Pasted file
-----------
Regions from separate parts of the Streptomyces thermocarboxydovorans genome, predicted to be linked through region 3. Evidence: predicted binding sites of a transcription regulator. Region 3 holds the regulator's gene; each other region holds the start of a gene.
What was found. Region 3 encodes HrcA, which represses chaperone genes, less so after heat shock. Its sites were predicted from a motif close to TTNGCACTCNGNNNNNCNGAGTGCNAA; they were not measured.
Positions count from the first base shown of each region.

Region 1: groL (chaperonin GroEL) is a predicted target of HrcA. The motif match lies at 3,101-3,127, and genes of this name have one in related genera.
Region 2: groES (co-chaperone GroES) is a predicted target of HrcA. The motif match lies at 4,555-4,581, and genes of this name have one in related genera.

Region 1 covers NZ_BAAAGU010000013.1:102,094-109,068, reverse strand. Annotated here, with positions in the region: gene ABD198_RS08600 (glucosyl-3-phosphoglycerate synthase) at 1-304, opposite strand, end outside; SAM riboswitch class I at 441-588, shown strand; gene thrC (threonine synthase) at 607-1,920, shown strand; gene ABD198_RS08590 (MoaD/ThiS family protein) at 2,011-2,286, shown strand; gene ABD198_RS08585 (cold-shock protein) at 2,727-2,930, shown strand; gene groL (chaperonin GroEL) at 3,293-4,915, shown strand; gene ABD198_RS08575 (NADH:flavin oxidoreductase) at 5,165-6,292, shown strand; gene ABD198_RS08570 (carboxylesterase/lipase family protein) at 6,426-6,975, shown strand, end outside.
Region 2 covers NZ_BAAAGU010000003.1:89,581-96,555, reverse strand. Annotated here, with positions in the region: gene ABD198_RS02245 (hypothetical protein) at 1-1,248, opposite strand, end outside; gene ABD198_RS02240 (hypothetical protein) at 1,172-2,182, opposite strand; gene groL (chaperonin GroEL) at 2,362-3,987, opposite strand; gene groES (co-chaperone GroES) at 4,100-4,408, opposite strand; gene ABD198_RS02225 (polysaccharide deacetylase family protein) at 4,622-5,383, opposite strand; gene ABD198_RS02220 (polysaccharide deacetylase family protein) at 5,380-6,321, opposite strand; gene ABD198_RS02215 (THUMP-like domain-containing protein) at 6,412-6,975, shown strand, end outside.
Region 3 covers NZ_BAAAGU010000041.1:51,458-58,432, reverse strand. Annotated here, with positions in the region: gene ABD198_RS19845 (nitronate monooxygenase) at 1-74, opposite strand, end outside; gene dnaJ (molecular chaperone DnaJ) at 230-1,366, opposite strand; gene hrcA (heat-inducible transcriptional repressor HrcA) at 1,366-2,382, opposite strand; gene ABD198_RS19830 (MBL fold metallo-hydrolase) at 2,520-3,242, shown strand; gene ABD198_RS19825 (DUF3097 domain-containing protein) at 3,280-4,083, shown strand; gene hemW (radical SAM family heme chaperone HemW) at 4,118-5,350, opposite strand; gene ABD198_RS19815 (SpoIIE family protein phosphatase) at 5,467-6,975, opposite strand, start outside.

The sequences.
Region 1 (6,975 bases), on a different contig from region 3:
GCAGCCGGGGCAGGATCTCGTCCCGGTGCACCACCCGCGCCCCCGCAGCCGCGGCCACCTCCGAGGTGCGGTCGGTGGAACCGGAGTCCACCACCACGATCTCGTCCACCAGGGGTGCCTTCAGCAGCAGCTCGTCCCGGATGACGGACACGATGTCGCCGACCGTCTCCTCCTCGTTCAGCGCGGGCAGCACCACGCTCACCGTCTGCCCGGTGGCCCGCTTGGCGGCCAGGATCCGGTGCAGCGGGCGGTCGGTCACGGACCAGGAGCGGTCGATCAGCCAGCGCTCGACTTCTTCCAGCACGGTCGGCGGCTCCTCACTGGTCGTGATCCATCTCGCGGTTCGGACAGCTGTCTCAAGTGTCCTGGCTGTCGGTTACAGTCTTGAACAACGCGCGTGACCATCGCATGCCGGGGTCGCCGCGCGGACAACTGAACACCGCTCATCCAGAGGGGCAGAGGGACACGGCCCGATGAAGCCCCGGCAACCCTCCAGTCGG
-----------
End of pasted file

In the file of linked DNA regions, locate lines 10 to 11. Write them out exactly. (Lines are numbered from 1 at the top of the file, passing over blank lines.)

Region 1 (6,975 bases), on a different contig from region 3:
GCAGCCGGGGCAGGATCTCGTCCCGGTGCACCACCCGCGCCCCCGCAGCCGCGGCCACCTCCGAGGTGCGGTCGGTGGAACCGGAGTCCACCACCACGATCTCGTCCACCAGGGGTGCCTTCAGCAGCAGCTCGTCCCGGATGACGGACACGATGTCGCCGACCGTCTCCTCCTCGTTCAGCGCGGGCAGCACCACGCTCACCGTCTGCCCGGTGGCCCGCTTGGCGGCCAGGATCCGGTGCAGCGGGCGGTCGGTCACGGACCAGGAGCGGTCGATCAGCCAGCGCTCGACTTCTTCCAGCACGGTCGGCGGCTCCTCACTGGTCGTGATCCATCTCGCGGTTCGGACAGCTGTCTCAAGTGTCCTGGCTGTCGGTTACAGTCTTGAACAACGCGCGTGACCATCGCATGCCGGGGTCGCCGCGCGGACAACTGAACACCGCTCATCCAGAGGGGCAGAGGGACACGGCCCGATGAAGCCCCGGCAACCCTCCAGTCGG